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Author Topic: Antique 3 Flower Paperweight Mica Ground with Snapped Pontil Mark-  (Read 588 times)

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Offline Greg.

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Hi,

Would welcome any thoughts/suggestions on this large antique paperweight with 3 central flowers in pink, green and blue, each with five petals which have been set above what looks like a Mica ground. The base has a large ring of age related wear along with a heat treated snapped pontil mark.

Diameter: 9.5cm
Height: 7cm
Weight: 1085 grams

Any thoughts much appreciated,

Thanks,
Greg

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Offline tropdevin

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Hi.  I think that Czechoslovakia is a possibility.

Alan
Alan  (The Paperweight People  http://www.pwts.co.uk)

"There are two rules for ultimate success in life. Number 1: Never tell everything you know."

The comments in this posting reflect the opinion of the author, Alan Thornton, and not that of the owners, administrators or moderators of this board. Comments are copyright Alan Thornton.

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Offline chopin-liszt

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I don't want to disagree with you - you know so much more about weights than I do Alan, but is this not similar to Frank Eisner's style?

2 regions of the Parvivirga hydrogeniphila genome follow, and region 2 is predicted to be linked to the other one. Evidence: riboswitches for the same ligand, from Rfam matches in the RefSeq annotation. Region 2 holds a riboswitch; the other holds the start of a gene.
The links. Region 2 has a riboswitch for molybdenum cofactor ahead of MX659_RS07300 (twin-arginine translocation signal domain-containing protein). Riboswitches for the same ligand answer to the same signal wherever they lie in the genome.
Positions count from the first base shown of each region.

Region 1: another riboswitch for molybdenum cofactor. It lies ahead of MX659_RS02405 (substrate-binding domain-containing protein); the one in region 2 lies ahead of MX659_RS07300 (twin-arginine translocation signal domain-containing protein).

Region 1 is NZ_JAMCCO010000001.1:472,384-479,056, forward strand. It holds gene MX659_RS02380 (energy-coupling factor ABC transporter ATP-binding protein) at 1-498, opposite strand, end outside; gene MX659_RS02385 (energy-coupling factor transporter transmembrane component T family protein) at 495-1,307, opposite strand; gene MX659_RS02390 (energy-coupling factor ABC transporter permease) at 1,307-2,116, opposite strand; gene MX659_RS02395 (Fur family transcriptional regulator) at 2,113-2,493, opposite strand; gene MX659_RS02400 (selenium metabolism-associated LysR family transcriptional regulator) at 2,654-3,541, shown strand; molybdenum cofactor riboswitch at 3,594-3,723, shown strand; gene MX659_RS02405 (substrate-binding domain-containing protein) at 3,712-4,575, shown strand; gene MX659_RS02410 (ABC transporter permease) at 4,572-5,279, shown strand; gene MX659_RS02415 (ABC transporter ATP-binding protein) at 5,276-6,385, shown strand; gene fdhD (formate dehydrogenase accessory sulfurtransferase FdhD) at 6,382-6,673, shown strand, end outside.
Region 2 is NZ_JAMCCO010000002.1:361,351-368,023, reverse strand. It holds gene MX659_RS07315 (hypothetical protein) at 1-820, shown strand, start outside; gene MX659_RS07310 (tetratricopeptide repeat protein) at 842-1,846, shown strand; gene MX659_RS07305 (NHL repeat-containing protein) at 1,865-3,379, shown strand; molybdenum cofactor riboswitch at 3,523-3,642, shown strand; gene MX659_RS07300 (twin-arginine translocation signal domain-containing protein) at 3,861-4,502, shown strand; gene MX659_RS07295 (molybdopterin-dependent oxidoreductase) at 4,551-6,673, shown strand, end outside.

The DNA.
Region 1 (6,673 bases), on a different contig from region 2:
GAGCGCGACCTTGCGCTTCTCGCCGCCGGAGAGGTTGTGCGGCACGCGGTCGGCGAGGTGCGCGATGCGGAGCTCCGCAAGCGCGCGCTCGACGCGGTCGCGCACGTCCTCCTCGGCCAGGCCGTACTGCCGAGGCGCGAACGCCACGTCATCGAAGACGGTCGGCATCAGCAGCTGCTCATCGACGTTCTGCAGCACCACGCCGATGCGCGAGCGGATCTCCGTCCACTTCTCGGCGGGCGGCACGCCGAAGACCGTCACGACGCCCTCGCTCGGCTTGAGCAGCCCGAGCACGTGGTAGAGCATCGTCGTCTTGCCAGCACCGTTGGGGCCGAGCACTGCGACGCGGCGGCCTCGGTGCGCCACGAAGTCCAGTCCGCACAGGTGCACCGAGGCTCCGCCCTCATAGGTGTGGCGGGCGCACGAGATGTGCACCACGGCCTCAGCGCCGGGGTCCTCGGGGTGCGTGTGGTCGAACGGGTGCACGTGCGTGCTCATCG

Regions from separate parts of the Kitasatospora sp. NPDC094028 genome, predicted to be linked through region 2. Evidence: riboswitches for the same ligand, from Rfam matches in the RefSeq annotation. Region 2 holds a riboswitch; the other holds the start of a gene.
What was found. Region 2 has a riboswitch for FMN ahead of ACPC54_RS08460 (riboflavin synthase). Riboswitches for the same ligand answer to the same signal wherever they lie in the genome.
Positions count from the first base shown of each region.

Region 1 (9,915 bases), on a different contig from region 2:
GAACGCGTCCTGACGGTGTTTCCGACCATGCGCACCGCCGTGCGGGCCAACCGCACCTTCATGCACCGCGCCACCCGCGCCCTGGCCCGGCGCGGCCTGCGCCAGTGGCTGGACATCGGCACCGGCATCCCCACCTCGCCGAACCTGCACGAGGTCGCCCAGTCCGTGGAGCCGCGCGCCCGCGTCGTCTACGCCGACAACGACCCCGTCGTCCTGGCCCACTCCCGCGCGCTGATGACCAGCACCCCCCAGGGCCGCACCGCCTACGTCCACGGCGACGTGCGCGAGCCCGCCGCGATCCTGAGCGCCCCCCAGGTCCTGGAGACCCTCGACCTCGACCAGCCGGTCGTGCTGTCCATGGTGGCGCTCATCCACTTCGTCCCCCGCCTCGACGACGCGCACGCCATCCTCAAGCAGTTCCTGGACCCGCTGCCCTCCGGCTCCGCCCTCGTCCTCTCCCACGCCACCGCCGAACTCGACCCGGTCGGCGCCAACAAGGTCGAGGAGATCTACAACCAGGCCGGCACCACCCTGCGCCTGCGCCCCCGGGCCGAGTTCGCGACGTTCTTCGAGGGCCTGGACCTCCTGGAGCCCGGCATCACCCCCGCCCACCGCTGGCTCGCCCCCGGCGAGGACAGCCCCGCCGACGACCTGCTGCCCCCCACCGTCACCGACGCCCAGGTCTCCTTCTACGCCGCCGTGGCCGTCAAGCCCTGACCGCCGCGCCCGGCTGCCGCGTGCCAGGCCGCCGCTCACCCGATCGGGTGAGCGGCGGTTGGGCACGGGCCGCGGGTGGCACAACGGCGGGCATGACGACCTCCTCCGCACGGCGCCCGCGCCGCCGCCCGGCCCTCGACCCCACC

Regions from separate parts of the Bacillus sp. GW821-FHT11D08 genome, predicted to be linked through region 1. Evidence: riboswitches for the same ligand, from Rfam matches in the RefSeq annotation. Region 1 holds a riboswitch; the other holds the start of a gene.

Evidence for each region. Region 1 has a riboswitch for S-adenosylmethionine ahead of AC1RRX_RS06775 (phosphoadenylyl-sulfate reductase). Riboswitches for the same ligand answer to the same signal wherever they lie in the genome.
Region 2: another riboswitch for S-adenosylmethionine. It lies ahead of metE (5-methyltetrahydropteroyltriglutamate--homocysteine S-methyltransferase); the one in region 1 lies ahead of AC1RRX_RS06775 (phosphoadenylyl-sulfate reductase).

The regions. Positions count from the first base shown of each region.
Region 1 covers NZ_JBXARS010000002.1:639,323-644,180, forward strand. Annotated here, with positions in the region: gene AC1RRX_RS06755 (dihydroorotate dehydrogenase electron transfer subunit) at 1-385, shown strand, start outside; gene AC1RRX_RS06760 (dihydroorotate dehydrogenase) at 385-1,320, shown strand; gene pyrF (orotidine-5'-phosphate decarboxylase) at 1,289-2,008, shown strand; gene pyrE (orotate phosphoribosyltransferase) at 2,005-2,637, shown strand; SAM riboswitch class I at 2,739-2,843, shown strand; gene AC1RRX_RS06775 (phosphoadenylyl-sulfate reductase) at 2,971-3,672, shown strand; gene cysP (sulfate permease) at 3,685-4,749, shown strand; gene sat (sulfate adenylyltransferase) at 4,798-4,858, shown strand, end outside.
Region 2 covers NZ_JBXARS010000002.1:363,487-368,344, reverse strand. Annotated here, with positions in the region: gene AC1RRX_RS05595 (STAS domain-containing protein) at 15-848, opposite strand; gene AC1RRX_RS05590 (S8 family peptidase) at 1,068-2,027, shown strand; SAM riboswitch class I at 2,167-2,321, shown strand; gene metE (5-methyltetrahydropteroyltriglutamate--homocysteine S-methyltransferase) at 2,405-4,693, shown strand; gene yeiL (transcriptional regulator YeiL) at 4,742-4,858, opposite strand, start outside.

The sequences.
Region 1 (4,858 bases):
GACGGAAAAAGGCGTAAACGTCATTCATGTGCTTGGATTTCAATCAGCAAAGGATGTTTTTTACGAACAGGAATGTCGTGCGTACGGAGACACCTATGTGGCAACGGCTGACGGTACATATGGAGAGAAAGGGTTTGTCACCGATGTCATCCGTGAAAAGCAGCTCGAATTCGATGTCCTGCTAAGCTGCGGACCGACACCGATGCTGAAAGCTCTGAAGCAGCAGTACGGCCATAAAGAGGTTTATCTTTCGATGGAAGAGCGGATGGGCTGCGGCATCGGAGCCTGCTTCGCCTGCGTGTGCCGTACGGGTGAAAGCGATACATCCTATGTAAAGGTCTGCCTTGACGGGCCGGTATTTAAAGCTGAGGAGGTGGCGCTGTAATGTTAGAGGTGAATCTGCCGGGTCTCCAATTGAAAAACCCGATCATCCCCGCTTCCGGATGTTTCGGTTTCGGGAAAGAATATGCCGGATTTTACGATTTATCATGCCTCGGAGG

This thread is the reason I wondered about Mr Eisner, you commented there that the weight in question was not Czech, but Frank Eisner - but they look very similar indeed, to me. (I do need new glasses.  :-[)

http://www.glassmessages.com/index.php/topic,58119.0.html
Cheers, Sue (M)
"The really smart people know enough to know that there's too much that they don't know for them to be arrogant about the little they do know."
Prof. Ron Davis OMF

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Offline tropdevin

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Hi Sue.  There are certainly similarities to some Frank Eisner pieces, but I think all the ones I have seen are flatter pieces, with the ice pick flowers rising from a coloured ground that appears to fill the whole base of the paperweight.  Also, the colour of Frank's flowers is often 'burned out' round the edges or has dark marks - and they usually have 6 petals. But never say never...

Alan
Alan  (The Paperweight People  http://www.pwts.co.uk)

"There are two rules for ultimate success in life. Number 1: Never tell everything you know."

The comments in this posting reflect the opinion of the author, Alan Thornton, and not that of the owners, administrators or moderators of this board. Comments are copyright Alan Thornton.

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Offline Lustrousstone

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Mine also has a ground and polished base, not a snapped pontil mark

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Offline KevinH

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The Frank Eisner examples can also be identified as being different from the Czech versions by the stems of the flowers. The vast majority of Eisner weights have a stem of mainly the same colour as the flower. Where an Eisner stem has little colour there is still colour near the top and the stem is quite thin. The Czech examples tend to have a simple clear, and quite thick, stem.
KevinH

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Offline Lustrousstone

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That's useful info Kev, thenks

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Offline Greg.

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Thank you all for your thoughts, they're very much appreciated.

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